Where to Stay
Part boutique hotel, part cozy B&B, the Channel House offers suites so close to the water that you can practically dive in from your window (but please note, this is not allowed).

The Final Word
“If you blink, you’ll probably miss Depoe Bay. It’s tiny. So tiny, in fact, that the town is actually host to the world’s smallest navigable harbor. The sea caves and lava beds along the shoreline make for an exciting display of the ocean’s strength; dramatic crashing surf and sea geysers reaching as high as 60 feet in the air constantly pepper downtown Depoe Bay’s sea wall. Come low tide, this small bay is perfect for exploring tide pools. It is also the ‘Whale Watching Capital of the Oregon Coast’” — Roddy Scheer, Seattle Magazine

NewportNewport

What to Eat
With a name like Saffron Salmon, it has to be good. The Oregonian recently named this eatery’s spicy seafood stew with mussels, white prawns, white fish, and Dungeness crab, as one of the best dishes in Newport.

Where to Stay
Writers and poets will dig the Sylvia Beach Hotel, where rooms are themed after famous authors like Mark Twain, Dr. Seuss, Agatha Christie, J.K. Rowling, and J.R.R. Tolkien.

The Final Word
“For a literary-minded beach escape, look no further than Newport. You’ll find a bookstore on practically every block in Newport’s oceanfront district, Nye Beach” – Sunset.com

YachatsYachats

What to Eat
Chefs Michelle Korgan and Anthony Velarde, who run the kitchen at Ona Restaurant, prepare classic dishes with a twist; menu offerings include the Oregon Dungeness crab cake Benedict, Cajun Tagliolini pasta, and ‘3 Meatloaf’ (consisting of beef, lamb, and pork).

Where to Stay
With a five-star rating on TripAdvisor, Overleaf Lodge & Spa certainly wins the popularity vote. The sea stone massage will definitely help with that driving-related neck soreness. If you’re not a spa-goer, the seaside resort offers a relaxing atmosphere, dune buggy rentals, and an impressive breakfast buffet.

The Final Word
“A tiny seaside town, and yet with several gourmet restaurants (featuring Dungeness Crab at some), a number of small motel-like lodgings, and a good beach–in sum, the ideal spot for a stop in the course of a motoring trip along the breathtaking (and largely undeveloped) Oregon coast” — Arthur Frommer, who listed Yachats as one of his top 10 favorite travel destinations.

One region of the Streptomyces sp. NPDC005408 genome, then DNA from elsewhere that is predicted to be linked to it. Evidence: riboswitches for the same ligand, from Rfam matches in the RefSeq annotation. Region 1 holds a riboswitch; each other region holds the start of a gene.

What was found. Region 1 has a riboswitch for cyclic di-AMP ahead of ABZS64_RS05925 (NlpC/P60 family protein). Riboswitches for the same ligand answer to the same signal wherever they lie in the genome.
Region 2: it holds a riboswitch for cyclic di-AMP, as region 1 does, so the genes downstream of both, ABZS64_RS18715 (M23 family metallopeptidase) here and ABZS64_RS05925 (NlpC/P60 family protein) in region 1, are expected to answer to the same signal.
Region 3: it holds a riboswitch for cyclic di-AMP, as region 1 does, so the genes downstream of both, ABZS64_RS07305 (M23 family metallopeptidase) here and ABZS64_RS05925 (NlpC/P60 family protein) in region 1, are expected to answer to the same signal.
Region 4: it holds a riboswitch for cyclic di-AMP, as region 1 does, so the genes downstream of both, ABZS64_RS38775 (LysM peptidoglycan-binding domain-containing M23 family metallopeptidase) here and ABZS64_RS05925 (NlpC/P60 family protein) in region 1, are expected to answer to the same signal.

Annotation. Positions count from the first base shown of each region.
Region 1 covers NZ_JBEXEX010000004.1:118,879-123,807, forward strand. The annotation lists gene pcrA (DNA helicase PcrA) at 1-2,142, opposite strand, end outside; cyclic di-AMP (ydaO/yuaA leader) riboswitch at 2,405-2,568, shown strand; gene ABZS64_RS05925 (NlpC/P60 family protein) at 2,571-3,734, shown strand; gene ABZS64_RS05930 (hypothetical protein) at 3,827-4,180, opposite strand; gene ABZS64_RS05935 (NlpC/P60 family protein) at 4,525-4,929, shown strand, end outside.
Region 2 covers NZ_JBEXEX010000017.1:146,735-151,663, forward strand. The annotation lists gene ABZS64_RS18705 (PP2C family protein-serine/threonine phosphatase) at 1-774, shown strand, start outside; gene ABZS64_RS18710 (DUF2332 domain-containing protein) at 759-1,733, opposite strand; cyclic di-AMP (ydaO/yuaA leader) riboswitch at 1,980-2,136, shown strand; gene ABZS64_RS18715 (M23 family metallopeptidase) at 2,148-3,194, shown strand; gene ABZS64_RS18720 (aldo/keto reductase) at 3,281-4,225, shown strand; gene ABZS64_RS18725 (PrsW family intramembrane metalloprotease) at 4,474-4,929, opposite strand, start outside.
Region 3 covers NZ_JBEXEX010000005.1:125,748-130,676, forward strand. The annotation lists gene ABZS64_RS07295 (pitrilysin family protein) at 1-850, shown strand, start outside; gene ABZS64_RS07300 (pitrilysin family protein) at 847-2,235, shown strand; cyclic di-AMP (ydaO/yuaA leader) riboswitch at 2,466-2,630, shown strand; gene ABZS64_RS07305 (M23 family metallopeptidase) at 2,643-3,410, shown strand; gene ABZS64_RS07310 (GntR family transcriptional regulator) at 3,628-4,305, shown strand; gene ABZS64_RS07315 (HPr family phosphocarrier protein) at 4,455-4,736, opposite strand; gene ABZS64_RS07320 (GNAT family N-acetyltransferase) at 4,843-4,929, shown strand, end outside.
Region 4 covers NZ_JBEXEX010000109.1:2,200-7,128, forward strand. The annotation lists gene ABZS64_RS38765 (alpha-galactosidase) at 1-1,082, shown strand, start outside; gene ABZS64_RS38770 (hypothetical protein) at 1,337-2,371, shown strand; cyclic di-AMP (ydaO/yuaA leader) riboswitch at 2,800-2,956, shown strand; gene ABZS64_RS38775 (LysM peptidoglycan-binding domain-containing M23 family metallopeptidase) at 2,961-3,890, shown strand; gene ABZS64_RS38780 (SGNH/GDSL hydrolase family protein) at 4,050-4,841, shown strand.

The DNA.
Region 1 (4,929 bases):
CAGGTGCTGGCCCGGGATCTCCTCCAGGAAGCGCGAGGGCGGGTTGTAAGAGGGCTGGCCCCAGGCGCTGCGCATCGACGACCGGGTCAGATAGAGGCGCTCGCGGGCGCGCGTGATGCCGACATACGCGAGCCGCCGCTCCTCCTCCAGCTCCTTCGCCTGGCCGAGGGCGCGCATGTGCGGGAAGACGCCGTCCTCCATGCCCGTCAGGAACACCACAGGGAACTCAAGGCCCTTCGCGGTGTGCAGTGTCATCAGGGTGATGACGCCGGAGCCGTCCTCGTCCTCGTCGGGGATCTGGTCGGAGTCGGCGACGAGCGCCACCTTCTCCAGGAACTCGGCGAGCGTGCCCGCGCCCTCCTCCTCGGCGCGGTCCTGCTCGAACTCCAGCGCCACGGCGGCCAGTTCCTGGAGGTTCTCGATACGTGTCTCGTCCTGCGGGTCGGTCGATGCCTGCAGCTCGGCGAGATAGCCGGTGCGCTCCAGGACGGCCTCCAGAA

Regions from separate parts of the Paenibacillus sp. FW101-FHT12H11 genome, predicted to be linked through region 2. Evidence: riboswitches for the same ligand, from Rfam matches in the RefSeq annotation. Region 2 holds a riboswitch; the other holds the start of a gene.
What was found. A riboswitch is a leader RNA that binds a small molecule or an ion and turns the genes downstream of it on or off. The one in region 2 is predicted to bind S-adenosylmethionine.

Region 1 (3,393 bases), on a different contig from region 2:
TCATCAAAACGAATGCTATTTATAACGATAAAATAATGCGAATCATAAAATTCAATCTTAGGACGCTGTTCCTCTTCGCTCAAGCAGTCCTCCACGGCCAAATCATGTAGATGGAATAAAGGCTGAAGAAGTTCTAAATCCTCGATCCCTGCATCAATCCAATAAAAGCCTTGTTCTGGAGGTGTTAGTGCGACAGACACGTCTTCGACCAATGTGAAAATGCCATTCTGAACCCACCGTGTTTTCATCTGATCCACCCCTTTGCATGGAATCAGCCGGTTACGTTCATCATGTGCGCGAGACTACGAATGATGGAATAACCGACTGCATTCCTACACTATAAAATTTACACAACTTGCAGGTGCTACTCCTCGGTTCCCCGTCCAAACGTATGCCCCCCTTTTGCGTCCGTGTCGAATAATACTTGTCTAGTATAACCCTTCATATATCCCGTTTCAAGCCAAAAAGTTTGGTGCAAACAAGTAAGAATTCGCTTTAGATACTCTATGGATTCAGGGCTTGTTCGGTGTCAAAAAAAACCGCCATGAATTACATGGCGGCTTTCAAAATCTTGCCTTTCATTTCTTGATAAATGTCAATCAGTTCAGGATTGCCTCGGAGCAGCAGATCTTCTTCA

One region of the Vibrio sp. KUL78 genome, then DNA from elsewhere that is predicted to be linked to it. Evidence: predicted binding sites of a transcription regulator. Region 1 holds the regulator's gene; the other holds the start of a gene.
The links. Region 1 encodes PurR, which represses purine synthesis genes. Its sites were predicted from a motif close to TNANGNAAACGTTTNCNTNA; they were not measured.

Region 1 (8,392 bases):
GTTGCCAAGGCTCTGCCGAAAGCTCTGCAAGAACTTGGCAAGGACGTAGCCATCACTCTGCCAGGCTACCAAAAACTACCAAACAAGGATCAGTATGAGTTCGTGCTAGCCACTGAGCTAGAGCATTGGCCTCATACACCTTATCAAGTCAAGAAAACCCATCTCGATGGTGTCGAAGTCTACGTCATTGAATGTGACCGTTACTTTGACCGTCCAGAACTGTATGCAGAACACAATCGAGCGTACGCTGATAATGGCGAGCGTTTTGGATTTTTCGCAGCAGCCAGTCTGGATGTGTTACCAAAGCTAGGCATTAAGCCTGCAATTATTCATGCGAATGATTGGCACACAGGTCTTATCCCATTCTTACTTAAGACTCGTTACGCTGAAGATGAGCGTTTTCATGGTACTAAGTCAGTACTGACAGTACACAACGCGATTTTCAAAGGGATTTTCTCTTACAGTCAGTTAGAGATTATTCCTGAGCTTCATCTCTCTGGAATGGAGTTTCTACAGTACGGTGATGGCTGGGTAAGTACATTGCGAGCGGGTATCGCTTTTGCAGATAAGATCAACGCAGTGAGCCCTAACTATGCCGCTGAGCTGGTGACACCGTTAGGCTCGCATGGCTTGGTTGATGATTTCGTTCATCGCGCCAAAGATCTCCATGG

BandonBandon

What to Eat
If you’ve made it as far south as Bandon, you could probably stand to unwind a little. Grab some chow at Alloro Wine Bar, which serves hearty Italian fare and offers breathtaking views.

Where to Stay
Bandon Inn offers quiet, comfortable rooms overlooking the old town district and its adjoining marina. If golf’s your game, Bandon Dunes Golf Resort offers a wide room selection and easy access to its world-class, Scotland-inspired course.

The Final Word
“Bandon’s beaches can seem otherworldly, like a backdrop to a Maurice Sendak story. Stairs lead you down to the sand. Here is a little cave that someone has turned into a lean-to, lining thin driftwood logs across the front. Here is a curlicue tree limb, twisted in the surf like a giant elk antler. And here is a 40-foot-long tree trunk, bark and all, that will be swallowed up by the waves. Looming above everything are massive rocks that wade, humanlike, in the water” — Bill Donahue, Sunset.com

Port OrfordPort Orford

What to Eat
Under the supervision of Chef Jeremy Kelly, Redfish is considered one of the best seafood establishments on the Oregon Coast. The brunch offerings are particularly well-regarded.

Where to Stay
For a change of pace, check out Wildspring Guest Habitat. Guests lodge in cabin suites that sit in the heart of a residential forest, and have access to a wide range of outdoor activities, as well as spa amenities and a wicked hot tub.

The Final Word
“A fishing village an hour north of the California border, Port Orford has rugged, driftwood-clogged beaches (surfers go to Battle Rock) and one of the last remaining open-water docks, where boats are lifted from the ocean by crane” — Sunset.com